Reflecting On Some Of The Scientists We Lost In 2016

Email a Friend
Vera Rubin, a pioneering astronomer who helped find powerful evidence of dark matter, died on Dec. 25.

As I move through the stages of my life in science, I'm becoming all too aware of the weight of responsibility.

Science is more than just a career; it's a way of being in the world (which is why everyone can be a scientist regardless of what they do for work). The traditions of honest dialogue with the world that make up the practice of science have been handed down generation to generation. When we're students, we look to our teachers as the ones "who know." They are the keepers of the tradition. Then we become teachers and realize our students are looking to us as the ones who know. It's very humbling.

That's why it's worth taking a moment to honor some of the scientists, engineers and explorers who left us this year. It's their shoulders we're all standing on now to get a better view of this world.

Vera Rubin. Rubin entered a career in astrophysics at a time when few women were allowed into the boys club — and those that were had to fight hard for acknowledgment. The fact that Rubin successfully pursued ideas that were strongly at odds with established wisdom makes her long, storied career even more remarkable. Early on, Rubin began looking for evidence that galaxies did more than simply flow along with the cosmic expansion that began with the Big Bang. That was a radical enough idea but, in time, she began exploring the rotation patterns of spiral galaxies. Her data showed that in galaxy after galaxy, the rotation rates at large distances were so large they implied a gravitational "pull" of vast quantities of unseen material. In this way, Rubin can be credited with putting dark matter on the map. She was courageous and brilliant and never forgot the barriers others placed in her way because of her gender. A tireless fighter for a fully inclusive science, her absence will be sorely missed — but her example will continue to inspire.

Marvin Minsky. Minksy was one of the world's great pioneers in the study of artificial intelligence. As MIT Technology magazine explains it, "Minsky's early achievements include building robotic arms and grippers, computer vision systems, and the first electronic learning system, a device, which he called Snarc, that simulated the functioning of a simple neural network." Minsky believed that AI was not only possible but also inevitable and, more than anything else, infinitely worth studying. As he once told The New York Times: "Genetics seemed to be pretty interesting, because nobody knew yet how it worked. But I wasn't sure that it was profound. The problems of physics seemed profound and solvable... But the problem of intelligence seemed hopelessly profound. I can't remember considering anything else worth doing."

Susan Lindquist. A professor of biology at MIT and a National Medal of Science winner, Lindquist was an expert in the problem of protein folding. This is the nano-scale process that allows the molecular machinery in our cells to work with such astonishing specificity. She was a brilliant scientist with a passion for her problem. As she once wrote: "What do 'mad cows,' people with neurodegenerative diseases, and an unusual type of inheritance in yeast have in common? They are all experiencing the consequences of misfiled proteins." This year Johnson & Johnson honored her with a $5 million grant to establish the Susan Lindquist Chair for Women in Science at MIT. The grant will be awarded to a woman scientist carrying out advance biomedical research.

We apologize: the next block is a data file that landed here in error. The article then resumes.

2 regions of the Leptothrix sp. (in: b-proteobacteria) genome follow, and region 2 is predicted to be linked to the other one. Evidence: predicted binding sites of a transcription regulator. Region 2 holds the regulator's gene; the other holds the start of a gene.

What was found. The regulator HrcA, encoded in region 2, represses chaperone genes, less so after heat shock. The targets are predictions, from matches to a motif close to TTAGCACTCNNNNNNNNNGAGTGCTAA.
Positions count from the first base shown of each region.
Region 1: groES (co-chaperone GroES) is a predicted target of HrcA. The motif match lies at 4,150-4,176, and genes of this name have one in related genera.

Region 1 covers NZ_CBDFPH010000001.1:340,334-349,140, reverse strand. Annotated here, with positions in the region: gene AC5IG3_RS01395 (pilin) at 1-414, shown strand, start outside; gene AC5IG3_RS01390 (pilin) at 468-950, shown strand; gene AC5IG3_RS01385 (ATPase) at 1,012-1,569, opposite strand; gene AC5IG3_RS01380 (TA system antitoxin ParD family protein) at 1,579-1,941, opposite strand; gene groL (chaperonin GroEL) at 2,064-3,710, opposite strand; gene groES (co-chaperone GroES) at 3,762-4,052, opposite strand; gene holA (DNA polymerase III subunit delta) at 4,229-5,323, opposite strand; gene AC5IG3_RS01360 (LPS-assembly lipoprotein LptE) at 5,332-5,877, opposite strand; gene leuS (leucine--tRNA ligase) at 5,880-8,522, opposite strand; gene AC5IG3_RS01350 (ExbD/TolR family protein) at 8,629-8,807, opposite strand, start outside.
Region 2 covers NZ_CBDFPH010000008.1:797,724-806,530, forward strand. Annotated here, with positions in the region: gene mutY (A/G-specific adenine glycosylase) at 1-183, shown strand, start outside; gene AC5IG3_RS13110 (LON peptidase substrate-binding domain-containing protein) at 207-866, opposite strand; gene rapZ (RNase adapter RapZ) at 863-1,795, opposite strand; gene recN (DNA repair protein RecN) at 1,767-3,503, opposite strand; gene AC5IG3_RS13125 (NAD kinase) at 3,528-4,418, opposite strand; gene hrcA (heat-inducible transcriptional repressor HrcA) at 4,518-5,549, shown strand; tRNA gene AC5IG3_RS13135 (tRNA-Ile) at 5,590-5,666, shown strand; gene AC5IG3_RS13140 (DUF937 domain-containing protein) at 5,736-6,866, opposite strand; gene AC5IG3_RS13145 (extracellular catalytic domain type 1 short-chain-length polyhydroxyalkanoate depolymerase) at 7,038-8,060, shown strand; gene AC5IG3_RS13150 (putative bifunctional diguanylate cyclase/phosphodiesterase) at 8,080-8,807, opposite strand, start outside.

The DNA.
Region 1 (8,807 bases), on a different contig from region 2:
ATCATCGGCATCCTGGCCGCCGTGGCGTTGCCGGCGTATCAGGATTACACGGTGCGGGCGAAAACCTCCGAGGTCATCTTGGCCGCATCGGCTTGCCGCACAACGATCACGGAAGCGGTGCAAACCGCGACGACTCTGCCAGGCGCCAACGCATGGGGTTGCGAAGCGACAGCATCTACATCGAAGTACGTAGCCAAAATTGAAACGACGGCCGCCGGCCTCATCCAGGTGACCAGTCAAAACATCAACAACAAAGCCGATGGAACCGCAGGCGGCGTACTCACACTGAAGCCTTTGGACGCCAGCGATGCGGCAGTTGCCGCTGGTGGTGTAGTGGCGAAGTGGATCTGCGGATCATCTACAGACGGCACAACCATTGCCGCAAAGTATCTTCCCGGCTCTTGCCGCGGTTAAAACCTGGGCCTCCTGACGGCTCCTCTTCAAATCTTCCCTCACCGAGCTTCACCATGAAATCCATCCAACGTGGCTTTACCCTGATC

Ray Tomlinson. The next time you send an email, you need to remember Tomlinson. Back in 1971 when computers were giant room-sized monoliths, Tomlinson used a precursor of the Internet (called ARPANET) to program the first tools allowing messages to be sent from one machine to the other. He used the "@" sign to separate the users name from the computer's name allowing the pathways of email to be established.

Edgar Mitchell. The sixth human being to walk on another world, Edgar Mitchell was the Lunar Lander pilot on Apollo 14. The experience of being in space deeply affected Mitchell. "Looking at Earth from space and seeing it was a planet in isolation... that was an experience of ecstasy, realizing that every molecule in our bodies is a system of matter created from a star hanging in space."

Gordon Hamilton. An Earth scientist who studied glaciers, Hamilton was a professor at the University of Maine. His work focused on the ways glaciers balanced their ice growth and ice loss. His work involved, among other things, deploying GPS sensors to study the movement of the vast snaking rivers of frozen water. Hamilton was only 50 years old when his snowmobile fell into 100 foot crevasse in Antarctica earlier this year. His loss was a reminder of the dangers many climate researchers are willing to endure in their effort to pursue science.

Adam Frank is a co-founder of the 13.7 blog, an astrophysics professor at the University of Rochester, a book author and a self-described "evangelist of science." You can keep up with more of what Adam is thinking on Facebook and Twitter: @adamfrank4

Copyright 2017 NPR. To see more, visit